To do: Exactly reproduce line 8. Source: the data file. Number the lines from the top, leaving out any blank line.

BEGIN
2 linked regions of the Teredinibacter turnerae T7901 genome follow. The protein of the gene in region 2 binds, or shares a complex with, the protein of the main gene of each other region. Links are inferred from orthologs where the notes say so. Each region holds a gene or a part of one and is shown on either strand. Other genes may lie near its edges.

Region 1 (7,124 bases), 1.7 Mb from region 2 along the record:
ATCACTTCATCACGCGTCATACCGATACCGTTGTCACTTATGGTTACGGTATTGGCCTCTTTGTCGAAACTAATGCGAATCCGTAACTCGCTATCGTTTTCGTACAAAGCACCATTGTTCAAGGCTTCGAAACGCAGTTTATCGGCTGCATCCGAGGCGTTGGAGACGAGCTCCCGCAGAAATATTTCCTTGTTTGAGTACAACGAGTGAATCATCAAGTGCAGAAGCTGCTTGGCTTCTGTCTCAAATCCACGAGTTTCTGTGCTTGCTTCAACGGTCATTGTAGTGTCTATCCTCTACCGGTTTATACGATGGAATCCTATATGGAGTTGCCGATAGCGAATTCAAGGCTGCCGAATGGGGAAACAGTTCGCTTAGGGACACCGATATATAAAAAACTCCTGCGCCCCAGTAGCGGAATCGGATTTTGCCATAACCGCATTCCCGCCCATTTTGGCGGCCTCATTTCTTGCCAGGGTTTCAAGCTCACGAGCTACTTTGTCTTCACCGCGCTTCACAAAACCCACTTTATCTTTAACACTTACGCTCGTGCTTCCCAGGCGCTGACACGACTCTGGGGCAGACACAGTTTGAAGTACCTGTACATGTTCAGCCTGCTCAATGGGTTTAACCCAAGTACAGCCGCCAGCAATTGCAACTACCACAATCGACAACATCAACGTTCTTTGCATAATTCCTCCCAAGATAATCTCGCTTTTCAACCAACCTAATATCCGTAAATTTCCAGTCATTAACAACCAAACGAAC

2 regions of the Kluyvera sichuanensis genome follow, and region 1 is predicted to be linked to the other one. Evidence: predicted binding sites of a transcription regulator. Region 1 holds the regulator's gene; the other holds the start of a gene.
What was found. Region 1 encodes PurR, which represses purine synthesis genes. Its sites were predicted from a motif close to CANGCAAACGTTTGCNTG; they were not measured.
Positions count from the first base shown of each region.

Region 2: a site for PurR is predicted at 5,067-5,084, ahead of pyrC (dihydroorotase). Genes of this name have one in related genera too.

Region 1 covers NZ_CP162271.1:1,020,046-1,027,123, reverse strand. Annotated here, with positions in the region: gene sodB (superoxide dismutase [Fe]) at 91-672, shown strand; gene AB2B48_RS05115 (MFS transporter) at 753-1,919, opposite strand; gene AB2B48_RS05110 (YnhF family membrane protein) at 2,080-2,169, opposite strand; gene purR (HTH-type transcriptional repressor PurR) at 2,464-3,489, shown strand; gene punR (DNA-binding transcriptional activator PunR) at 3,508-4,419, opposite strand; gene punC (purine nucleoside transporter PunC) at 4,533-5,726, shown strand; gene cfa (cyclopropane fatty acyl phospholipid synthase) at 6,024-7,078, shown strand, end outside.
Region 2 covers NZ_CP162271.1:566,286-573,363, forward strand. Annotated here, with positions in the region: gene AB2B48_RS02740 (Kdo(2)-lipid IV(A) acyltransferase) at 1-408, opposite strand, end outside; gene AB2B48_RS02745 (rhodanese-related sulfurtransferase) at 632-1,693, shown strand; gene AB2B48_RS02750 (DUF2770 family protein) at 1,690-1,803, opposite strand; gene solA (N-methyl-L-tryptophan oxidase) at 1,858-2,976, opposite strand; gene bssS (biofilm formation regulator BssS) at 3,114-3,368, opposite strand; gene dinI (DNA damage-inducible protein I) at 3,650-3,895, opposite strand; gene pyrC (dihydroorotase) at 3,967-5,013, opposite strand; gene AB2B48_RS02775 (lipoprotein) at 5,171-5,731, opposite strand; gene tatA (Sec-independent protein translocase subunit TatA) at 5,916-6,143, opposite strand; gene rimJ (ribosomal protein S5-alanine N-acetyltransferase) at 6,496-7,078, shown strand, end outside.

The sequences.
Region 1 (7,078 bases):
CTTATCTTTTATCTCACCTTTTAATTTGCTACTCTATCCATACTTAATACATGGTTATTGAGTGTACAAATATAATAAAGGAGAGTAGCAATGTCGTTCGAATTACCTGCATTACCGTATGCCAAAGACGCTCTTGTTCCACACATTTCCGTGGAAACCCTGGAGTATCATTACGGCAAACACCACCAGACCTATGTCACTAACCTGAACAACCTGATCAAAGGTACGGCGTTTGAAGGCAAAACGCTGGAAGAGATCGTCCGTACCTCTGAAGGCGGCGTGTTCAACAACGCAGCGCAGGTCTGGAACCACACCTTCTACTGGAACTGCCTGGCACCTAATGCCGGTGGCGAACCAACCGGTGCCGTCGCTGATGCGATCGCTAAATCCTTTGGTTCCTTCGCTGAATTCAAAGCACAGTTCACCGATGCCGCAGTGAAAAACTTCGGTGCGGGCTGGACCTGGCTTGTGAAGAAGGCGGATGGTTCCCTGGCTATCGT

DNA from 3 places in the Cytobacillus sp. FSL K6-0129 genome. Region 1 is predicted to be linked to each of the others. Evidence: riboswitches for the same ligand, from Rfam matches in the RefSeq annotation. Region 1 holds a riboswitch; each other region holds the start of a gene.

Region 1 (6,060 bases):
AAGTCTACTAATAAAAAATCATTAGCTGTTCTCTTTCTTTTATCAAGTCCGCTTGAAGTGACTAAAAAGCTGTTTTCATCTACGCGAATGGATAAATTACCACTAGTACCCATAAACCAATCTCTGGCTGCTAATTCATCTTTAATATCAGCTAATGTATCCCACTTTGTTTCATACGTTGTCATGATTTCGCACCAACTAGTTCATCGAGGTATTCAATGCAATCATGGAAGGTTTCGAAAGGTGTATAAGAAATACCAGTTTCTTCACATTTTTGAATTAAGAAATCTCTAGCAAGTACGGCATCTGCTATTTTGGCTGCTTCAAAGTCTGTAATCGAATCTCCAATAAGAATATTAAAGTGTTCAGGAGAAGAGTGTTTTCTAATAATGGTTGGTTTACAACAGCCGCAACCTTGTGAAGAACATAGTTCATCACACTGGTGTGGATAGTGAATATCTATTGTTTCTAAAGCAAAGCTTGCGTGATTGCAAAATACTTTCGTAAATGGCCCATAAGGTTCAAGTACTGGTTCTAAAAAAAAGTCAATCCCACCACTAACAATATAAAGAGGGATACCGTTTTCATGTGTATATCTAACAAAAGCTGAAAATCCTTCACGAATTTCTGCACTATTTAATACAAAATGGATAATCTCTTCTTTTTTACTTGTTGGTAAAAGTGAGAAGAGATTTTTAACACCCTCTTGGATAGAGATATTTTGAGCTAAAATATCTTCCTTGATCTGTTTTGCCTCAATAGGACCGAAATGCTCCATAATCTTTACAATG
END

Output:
Region 1 covers NZ_CP162271.1:1,020,046-1,027,123, reverse strand. Annotated here, with positions in the region: gene sodB (superoxide dismutase [Fe]) at 91-672, shown strand; gene AB2B48_RS05115 (MFS transporter) at 753-1,919, opposite strand; gene AB2B48_RS05110 (YnhF family membrane protein) at 2,080-2,169, opposite strand; gene purR (HTH-type transcriptional repressor PurR) at 2,464-3,489, shown strand; gene punR (DNA-binding transcriptional activator PunR) at 3,508-4,419, opposite strand; gene punC (purine nucleoside transporter PunC) at 4,533-5,726, shown strand; gene cfa (cyclopropane fatty acyl phospholipid synthase) at 6,024-7,078, shown strand, end outside.